As a general rule, the triceps (backside) of the arm makes up two-thirds of the arm’s circumference. That’s why it’s important to focus a lot on triceps exercises if big arms are what you want.
An excessive focus on biceps is very common—especially for guys just starting out with weight training. Don’t make the mistake of neglecting the most important muscle group for gaining width on the upper arm; the triceps.
3 Isolation Exercises for Bigger Arms
Isolation exercises are exercises that isolate the muscle at work, so they are stressed as much as possible without help from surrounding muscle groups.
The biceps curl is a classic arm exercise, where you stand with a dumbbell in each hand at your hips, straight arms, and chest held high. Now, the exercise is to bend your arms at the elbow, turn your wrists outwards, and raise each dumbbell to the shoulder in an alternating or simultaneous rhythm. Do 12 reps on each arm and repeat this set 3-4 times.
This is a biceps exercise with a slightly different targeting than the curl. The exercise is very similar to the curl—the only difference is the angling of the weights/hands. Instead of twisting your wrists outwards, you let the weights hang in their natural position at your waist. Lift the weights to your shoulders 12 times for each arm and perform 3-4 sets.
Find a cable system that allows you to do a downward push with ropes or handles. The main idea is to stand close to the weights, select a heavy one and then extend your arms until their are straight, then bring them back up. Do 10 reps for 3 sets.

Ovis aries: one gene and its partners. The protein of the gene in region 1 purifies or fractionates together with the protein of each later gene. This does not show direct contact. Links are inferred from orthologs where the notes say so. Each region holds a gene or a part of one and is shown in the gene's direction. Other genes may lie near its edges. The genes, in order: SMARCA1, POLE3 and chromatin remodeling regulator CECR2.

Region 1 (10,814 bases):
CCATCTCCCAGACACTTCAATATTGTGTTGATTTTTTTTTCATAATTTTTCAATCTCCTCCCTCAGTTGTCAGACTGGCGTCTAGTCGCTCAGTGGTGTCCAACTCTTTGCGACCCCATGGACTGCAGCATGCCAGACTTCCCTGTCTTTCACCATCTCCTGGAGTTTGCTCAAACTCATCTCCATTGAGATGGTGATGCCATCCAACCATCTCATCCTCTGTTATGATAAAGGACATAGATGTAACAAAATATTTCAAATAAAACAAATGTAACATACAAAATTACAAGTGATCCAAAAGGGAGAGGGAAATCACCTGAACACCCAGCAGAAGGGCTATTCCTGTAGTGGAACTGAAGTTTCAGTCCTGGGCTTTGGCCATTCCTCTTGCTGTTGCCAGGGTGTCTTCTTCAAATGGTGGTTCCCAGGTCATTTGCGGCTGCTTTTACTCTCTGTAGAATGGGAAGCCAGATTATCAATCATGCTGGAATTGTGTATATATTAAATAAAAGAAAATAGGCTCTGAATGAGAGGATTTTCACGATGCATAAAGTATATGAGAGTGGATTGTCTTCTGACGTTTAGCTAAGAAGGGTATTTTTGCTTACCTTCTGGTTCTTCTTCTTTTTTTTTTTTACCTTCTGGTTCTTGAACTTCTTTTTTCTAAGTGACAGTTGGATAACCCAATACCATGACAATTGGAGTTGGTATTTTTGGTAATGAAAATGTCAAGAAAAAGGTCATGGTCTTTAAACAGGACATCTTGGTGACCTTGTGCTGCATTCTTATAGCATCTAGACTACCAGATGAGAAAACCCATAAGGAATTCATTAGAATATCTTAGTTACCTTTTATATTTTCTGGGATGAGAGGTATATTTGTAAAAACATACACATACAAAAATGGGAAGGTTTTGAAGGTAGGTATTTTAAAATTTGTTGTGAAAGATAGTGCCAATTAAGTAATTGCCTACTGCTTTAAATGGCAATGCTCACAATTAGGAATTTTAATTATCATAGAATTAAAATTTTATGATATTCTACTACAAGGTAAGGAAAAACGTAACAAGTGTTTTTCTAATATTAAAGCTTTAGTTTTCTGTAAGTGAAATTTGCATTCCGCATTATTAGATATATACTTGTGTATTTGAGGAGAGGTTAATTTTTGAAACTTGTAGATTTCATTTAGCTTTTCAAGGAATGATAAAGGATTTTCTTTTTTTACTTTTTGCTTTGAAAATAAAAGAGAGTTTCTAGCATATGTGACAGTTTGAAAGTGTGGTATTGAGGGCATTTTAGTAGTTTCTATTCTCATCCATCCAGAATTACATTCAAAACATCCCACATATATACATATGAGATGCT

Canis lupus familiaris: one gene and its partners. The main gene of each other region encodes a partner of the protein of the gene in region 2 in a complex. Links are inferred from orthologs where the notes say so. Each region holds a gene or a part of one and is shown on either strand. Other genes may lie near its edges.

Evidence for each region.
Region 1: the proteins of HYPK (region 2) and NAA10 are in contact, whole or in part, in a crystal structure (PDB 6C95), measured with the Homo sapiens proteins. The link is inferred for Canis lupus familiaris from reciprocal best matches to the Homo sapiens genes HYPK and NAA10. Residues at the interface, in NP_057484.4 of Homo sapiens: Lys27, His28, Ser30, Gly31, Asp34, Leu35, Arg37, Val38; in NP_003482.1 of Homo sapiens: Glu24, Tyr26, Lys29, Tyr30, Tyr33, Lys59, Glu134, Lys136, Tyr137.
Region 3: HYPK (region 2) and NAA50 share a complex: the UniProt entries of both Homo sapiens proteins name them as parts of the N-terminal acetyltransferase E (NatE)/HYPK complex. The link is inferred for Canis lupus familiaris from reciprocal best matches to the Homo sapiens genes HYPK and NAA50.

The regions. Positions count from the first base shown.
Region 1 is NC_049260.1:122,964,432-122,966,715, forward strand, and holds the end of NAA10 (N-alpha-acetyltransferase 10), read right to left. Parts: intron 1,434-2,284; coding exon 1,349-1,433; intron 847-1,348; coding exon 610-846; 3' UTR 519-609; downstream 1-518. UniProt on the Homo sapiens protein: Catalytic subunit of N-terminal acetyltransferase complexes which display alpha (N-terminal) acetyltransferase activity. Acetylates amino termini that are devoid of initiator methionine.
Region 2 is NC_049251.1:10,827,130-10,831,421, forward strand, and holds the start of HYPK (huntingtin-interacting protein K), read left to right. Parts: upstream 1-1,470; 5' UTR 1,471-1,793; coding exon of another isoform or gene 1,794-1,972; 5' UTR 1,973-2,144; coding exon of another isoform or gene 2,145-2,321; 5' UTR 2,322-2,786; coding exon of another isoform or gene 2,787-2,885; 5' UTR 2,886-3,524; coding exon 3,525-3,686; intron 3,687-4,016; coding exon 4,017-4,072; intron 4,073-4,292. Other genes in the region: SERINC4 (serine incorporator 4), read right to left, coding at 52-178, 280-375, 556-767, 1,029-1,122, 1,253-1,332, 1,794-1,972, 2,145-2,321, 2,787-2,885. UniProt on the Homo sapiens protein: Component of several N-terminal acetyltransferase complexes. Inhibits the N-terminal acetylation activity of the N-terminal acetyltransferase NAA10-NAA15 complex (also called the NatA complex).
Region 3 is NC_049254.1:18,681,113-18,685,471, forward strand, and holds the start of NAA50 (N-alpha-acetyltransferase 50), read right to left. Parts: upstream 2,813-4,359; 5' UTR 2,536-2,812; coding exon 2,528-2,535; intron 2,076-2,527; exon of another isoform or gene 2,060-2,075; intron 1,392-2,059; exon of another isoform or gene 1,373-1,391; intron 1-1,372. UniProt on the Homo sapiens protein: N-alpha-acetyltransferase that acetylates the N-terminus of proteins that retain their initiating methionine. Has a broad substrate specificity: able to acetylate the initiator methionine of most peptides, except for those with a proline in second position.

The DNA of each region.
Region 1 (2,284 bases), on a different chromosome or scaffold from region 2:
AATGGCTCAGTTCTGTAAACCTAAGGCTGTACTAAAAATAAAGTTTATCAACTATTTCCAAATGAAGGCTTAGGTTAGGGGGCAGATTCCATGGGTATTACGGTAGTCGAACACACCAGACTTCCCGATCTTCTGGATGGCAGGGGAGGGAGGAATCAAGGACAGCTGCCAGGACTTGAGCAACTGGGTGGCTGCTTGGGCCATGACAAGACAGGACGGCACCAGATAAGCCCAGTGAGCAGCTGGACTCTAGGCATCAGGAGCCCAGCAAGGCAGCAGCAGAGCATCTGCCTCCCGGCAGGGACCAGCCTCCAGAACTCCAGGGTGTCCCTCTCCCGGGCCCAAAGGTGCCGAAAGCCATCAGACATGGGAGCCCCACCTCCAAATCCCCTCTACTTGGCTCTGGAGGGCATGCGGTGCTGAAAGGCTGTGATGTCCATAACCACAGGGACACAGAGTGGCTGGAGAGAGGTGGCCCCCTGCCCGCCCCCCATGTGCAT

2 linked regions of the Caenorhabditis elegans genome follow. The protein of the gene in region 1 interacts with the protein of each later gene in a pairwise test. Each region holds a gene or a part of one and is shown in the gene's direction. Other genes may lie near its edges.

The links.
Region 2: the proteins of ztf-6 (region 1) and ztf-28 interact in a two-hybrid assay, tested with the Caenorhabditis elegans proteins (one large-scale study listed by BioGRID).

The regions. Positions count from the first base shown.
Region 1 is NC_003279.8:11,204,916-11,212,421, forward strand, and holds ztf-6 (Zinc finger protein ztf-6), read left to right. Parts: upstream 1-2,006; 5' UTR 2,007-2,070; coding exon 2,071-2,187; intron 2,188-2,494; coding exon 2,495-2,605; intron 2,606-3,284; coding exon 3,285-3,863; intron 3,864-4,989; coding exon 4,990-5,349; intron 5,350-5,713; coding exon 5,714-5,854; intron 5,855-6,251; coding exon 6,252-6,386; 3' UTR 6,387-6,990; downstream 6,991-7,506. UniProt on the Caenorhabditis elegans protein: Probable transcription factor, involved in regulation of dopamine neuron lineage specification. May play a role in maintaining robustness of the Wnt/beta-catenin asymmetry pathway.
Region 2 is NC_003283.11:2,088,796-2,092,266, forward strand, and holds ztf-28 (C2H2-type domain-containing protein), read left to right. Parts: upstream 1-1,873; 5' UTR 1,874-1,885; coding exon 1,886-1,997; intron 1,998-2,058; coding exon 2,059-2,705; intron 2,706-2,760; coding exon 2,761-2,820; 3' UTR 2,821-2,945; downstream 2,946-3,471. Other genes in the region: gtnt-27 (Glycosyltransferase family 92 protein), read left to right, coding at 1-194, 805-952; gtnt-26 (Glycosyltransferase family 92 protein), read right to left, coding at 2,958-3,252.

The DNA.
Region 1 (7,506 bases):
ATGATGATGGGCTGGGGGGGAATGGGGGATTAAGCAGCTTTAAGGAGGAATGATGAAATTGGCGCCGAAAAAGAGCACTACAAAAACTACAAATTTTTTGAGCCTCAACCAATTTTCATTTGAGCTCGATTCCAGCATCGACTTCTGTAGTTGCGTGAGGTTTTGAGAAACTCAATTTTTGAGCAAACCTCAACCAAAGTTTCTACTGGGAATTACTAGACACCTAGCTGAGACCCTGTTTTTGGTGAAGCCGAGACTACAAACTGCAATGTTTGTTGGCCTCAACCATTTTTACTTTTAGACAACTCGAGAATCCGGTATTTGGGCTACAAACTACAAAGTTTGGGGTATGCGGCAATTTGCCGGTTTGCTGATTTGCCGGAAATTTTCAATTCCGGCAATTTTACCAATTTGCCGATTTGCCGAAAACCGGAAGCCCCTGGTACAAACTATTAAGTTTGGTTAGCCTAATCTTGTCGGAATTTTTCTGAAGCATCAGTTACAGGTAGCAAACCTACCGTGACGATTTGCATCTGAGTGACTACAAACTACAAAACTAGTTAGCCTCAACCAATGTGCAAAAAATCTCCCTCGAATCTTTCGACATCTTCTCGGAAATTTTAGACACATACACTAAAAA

Compound Exercises for Bigger Arms
A compound exercise incorporates multiple muscle groups and trains a larger set of muscles at the same time. The targeting of the arms is not as intense, but these exercises are crucial for a healthy and functioning body.
Find a wall-mounted or ceiling-mounted bar that can hold your entire bodyweight. Jump/step up and grab hold of the bar in an underhand grip. This means that your palms are facing backward with your thumbs pointing outward.
With your hands shoulder-width apart, you raise yourself up to the bar by pulling with your biceps and back muscles.
If you need assistance for this exercise, you can use elastic bands under your feet/knees that are tied to the bar, you’re holding. Do 10 repetitions and 3 sets in total.
Same exercise as chin-ups, but with a different grip. Instead of having the thumbs point outwards, you grab hold of the bar a bit wider from the front with palms facing forward. Pull yourself up 10 times and for 3 sets. Use elastic band, if you can’t perform the exercise without it.
Lie on your back on a bench with a barbell over your face (be careful). With straight arms, you lower the barbell backward and down behind your head. Bring the weight back up over your face to finish one repetition. Do 10-12 reps for 3-4 sets in total.
This one is tough, and you might need to start with just the negative/concentric phase of the exercise. This means that you step up, hang, and lower yourself again.
Find a dip rack and grab the handles. Push yourself up in a floating position, crunch a little bit, then lower yourself down until your arms are at a 90 degrees angle. Push yourself/step up, and repeat 10 times for 3 sets.
With these exercises and a calorie-rich diet, you are well on your way to building bigger arms—no matter how skinny they are today.
I went from having the thinnest arms you can imagine. Today, my arms are probably my strongest muscle group on the whole body.
Arms are fun to train, and young boys tend to overdo it. A last tip is to do your complete workout first before you exhaust the arms completely with isolated movements.
This way, you have energy and strength in your arms to do other exercises like deadlift, bench press, and shoulder press—before turning to the arms specifically.